Management plan

Many elements of life require planning; ranging from large scale coordination to the arrangement of a visit to the supermarket. Planning is such a vital part of reaching a much desired goal; once a goal is set, planning begins. In the business world, planning and preparation has become an official stable part of the systematic organisation of a company, to the extent that employers hire personnel to undertake the role of “project management planner”. This investigation will look into the benefits of project planning in general and the specific details important in the media project management plan created “KI Beach Festival”.

People tend to take project planning for granted; it sometimes is ignored in favour of diving straight into the job in question. What they fail to realise is that there is value in a project plan including saving time, money and many avoidable problems (Haughey, 2010). As seen in my project plan, stakeholders desperately depend upon the structure and outcome of the strategy. Anybody directly or indirectly related to its structuring will be impacted, and therefore it is important to understand their needs, and further prioritise them. For example, promoters of the KI Beach Festival have been categorised in the priority class.

The relationship between the project and the stakeholder is a dual affiliation in the sense that the stakeholder impacts upon as well as being impacted by the festival. If promoters do not reach their target goals, the festival will not receive its minimum intake of visitors. If this occurs then the festival will not make its income threshold, therefore will be unable to pay its personnel, including the promoters.

A major part of the project management process is risk management. Identifying, assessing and prioritising risks is an extremely important technique which will lead to much more of a manageable future outcome. By taking any possible risk into account, organisations are able to enlist anyone who will be impacted by a change, and then look for ways of minimizing, controlling and monitoring the probability of unfortunate events. In the ‘KI Beach Party’ project management plan, we involved the same three components. The first risk was identified as a lack of sponsorship. In order to control the risk we recorded several strategies leading from a review of the current sponsorship package, to a search of potential sponsors, and if that fails the plan describes seeking other revenue streams. To monitor the risks parties have been placed as controllers of surveillance keeping a close eye on what unfolds.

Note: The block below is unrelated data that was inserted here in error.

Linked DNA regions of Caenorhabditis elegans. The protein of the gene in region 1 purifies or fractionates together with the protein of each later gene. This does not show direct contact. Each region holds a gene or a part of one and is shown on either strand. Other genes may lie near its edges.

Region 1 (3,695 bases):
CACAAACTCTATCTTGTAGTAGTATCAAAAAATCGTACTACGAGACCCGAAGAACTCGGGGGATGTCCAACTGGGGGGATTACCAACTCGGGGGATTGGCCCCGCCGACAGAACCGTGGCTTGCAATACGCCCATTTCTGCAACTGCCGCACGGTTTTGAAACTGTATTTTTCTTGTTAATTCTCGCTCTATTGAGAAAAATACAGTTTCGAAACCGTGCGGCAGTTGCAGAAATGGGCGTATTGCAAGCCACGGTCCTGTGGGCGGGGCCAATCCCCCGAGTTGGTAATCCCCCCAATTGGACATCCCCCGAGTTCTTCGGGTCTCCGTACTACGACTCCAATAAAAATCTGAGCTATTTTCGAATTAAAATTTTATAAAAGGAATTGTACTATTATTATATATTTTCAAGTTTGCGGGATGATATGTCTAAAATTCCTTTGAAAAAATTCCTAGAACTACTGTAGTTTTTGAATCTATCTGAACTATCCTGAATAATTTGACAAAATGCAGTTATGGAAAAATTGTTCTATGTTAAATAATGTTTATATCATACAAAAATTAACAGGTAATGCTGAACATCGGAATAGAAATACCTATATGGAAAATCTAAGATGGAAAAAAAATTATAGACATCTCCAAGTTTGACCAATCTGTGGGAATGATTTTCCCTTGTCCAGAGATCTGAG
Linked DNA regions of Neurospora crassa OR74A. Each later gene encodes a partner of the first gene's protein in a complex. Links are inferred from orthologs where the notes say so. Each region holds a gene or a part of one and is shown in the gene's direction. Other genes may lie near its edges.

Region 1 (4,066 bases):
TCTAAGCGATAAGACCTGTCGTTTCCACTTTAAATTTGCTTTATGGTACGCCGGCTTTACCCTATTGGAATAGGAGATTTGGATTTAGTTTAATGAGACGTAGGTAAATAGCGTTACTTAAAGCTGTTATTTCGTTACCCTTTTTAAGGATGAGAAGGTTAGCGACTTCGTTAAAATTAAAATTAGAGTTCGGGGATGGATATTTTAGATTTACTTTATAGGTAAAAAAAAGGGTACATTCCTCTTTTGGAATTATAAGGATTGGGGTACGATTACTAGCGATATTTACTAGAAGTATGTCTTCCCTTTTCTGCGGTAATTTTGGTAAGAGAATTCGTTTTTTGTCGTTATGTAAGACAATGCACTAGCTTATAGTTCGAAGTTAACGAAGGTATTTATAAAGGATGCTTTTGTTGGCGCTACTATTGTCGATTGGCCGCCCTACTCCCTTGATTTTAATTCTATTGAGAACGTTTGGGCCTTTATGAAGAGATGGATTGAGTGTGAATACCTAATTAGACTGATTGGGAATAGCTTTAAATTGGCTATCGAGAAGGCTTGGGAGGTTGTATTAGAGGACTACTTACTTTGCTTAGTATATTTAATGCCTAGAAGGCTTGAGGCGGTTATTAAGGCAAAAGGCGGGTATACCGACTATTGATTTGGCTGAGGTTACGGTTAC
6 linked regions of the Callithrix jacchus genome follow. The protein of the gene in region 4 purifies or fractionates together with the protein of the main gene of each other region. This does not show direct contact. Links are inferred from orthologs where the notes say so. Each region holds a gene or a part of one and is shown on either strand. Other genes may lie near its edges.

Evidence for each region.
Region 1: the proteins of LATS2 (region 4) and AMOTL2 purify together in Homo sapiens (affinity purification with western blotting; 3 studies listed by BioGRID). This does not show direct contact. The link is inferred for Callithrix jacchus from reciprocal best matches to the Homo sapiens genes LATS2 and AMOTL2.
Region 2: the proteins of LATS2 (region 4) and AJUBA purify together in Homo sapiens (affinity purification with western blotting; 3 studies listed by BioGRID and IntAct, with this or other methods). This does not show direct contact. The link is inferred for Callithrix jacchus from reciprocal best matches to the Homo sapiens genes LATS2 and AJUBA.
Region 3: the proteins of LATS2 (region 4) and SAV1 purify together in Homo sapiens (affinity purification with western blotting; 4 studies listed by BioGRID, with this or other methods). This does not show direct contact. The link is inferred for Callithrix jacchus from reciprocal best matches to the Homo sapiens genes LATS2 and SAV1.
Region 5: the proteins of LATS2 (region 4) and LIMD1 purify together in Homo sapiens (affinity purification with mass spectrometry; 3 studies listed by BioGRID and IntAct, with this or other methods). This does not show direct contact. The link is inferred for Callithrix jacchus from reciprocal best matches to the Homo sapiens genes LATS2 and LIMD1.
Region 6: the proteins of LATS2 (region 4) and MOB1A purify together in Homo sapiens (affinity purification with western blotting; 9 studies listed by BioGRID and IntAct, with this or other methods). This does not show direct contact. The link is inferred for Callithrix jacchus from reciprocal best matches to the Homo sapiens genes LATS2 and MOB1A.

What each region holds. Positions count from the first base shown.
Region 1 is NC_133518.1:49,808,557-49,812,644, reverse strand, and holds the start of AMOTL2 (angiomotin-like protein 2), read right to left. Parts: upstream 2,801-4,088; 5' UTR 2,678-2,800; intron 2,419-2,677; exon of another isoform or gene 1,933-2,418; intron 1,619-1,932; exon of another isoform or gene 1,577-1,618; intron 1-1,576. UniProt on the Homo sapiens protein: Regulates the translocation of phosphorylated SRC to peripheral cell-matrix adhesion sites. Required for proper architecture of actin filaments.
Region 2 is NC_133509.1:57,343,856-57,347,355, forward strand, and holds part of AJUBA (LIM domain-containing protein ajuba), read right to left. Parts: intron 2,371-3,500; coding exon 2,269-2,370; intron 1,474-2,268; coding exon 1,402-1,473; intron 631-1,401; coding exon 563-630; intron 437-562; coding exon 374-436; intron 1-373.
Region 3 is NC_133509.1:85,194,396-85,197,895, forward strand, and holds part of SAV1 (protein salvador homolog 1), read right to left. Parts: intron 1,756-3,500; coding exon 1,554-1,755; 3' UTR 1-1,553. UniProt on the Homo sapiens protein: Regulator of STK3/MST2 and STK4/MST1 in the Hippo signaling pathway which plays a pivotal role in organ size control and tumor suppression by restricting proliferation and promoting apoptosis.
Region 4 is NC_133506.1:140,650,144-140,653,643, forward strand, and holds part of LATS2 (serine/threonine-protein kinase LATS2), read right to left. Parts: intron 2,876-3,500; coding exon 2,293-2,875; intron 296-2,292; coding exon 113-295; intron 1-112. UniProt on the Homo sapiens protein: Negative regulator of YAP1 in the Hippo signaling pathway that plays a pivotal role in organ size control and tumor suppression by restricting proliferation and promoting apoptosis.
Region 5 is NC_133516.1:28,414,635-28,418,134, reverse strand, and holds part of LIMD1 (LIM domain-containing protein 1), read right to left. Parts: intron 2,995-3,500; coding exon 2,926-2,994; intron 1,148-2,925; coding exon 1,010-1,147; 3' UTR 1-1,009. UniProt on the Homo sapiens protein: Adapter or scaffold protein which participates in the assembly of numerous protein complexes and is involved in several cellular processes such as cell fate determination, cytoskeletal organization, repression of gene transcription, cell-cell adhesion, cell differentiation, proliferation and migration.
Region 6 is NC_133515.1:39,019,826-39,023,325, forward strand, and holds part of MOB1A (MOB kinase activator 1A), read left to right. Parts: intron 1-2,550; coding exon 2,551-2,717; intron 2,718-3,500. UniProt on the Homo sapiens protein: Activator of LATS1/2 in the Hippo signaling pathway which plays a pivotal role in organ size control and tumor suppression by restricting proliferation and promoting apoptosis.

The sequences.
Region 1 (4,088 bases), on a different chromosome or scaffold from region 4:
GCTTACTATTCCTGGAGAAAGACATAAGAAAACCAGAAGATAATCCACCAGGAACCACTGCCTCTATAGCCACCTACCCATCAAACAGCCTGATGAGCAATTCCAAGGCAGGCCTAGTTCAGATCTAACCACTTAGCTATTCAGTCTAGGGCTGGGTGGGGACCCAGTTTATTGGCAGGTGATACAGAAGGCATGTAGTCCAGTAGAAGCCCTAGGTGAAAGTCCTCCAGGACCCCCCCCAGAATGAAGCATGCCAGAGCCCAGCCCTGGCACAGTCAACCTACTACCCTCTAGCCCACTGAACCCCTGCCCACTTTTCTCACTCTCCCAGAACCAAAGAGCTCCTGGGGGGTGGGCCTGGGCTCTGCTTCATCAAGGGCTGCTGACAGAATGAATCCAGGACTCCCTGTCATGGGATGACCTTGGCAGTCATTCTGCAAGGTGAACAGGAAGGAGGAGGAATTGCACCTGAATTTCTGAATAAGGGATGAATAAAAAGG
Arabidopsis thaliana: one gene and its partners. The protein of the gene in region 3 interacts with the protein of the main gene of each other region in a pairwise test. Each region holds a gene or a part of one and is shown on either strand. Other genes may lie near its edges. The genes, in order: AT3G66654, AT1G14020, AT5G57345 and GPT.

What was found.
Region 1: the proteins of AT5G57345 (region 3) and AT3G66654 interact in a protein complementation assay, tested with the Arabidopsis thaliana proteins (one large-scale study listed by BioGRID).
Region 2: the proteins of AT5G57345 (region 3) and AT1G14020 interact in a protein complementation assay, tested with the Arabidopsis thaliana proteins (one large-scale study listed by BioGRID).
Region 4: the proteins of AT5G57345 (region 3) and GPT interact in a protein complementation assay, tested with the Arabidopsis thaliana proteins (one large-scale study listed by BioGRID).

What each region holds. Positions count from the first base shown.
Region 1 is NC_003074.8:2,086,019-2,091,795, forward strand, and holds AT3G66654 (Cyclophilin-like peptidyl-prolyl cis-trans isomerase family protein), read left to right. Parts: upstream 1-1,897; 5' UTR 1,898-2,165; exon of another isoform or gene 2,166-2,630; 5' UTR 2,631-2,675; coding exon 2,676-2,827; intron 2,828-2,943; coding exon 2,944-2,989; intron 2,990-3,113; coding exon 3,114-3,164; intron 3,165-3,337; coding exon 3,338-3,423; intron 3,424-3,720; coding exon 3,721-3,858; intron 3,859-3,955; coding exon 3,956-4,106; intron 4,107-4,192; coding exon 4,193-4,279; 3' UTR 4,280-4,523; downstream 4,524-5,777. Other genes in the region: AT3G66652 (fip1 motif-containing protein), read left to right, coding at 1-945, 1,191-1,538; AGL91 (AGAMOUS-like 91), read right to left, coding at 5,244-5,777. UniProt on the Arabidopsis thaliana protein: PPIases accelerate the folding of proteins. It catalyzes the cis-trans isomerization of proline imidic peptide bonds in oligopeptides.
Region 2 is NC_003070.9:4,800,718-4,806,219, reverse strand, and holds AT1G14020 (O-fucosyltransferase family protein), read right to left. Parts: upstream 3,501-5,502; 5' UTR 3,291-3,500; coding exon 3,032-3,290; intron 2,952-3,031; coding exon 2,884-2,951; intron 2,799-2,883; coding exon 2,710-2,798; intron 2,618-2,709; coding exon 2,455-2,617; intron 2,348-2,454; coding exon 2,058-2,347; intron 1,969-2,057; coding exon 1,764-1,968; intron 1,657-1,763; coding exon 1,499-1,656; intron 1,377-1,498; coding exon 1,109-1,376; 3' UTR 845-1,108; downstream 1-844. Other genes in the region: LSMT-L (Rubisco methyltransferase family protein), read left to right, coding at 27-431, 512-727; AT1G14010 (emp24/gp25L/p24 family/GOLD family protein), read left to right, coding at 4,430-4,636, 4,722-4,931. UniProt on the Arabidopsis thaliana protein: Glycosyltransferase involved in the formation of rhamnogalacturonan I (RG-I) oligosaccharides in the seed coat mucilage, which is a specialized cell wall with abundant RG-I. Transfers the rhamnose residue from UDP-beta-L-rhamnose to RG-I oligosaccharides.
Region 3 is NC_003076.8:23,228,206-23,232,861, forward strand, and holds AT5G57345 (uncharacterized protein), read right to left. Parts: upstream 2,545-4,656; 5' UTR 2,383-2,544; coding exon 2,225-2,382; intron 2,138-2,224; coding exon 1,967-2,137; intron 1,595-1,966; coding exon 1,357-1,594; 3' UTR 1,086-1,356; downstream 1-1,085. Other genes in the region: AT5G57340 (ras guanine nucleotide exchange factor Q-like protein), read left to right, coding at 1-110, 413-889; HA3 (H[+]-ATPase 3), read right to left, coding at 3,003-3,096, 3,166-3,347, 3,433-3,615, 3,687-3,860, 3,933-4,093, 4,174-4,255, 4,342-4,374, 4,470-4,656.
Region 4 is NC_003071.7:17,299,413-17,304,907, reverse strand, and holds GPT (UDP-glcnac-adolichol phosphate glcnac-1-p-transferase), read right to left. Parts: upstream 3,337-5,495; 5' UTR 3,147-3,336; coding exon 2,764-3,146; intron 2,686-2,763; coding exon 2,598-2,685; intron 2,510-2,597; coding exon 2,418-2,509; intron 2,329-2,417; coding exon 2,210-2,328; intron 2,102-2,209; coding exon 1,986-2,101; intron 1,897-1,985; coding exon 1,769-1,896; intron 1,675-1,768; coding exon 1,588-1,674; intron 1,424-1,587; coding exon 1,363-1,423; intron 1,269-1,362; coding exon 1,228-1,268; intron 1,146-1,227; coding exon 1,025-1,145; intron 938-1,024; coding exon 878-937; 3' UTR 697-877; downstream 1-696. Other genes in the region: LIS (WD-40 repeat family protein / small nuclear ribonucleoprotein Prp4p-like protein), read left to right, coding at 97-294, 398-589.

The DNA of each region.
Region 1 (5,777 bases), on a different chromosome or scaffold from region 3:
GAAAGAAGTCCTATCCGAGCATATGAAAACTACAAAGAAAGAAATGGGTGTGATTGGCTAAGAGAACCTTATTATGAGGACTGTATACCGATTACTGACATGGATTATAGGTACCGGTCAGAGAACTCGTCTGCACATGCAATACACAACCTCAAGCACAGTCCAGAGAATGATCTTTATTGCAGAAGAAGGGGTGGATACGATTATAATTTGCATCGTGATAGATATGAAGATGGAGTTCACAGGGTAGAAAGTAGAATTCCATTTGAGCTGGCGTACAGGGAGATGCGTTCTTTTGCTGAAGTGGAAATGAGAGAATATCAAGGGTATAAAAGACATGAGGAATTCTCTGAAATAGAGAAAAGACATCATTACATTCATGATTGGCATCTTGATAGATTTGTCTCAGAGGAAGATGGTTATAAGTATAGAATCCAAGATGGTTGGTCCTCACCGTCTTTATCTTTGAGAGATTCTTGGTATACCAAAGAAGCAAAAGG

Risks themselves can be found to comprise the entire project, for example, the ‘KI Beach Party’ is the first of its kind and therefore the event is an enormous risk for all its stakeholders. This can be likened to large film distribution companies gambling with small-budget films, in some circumstances they prove to be box office hits (eg. Big Fat Greek Wedding) or damaging to the distributors reputation (eg. Cutthroat Island) (Goldstein, 2011).

Managing risks almost always involves in-depth research. After all, companies such as Sony Pictures cannot gamble their reputation without investigating what their audience wants. The trend of more majors film distributors making minor investments can be attributed to several researched factors: the changing tastes of audiences, the quality of indie product and the current economics of the film industry (Goldstein, 2011).

The project management plan created would be extremely important in underlining all the important elements involved in achieving desired outcomes, taking into account the aim, outputs, related events, risks and most importantly the analogous stakeholders. By abiding by this strategic document people are able to be directly informed of exclusions and budgeting. It is quite exceptional how one document can almost completely eradicate risks, miscommunications and controllability. Planning an event will not guarantee you success; however not planning will ensure failure. (PMP, 2004).

references

Anonymous (2004). “Project Management Plan: A Foundation for Success”. Design firm management & administration report (1057-2864), 04 (3), p. 1. Retrieved 4 September, 2011 from AcademicOne File Database.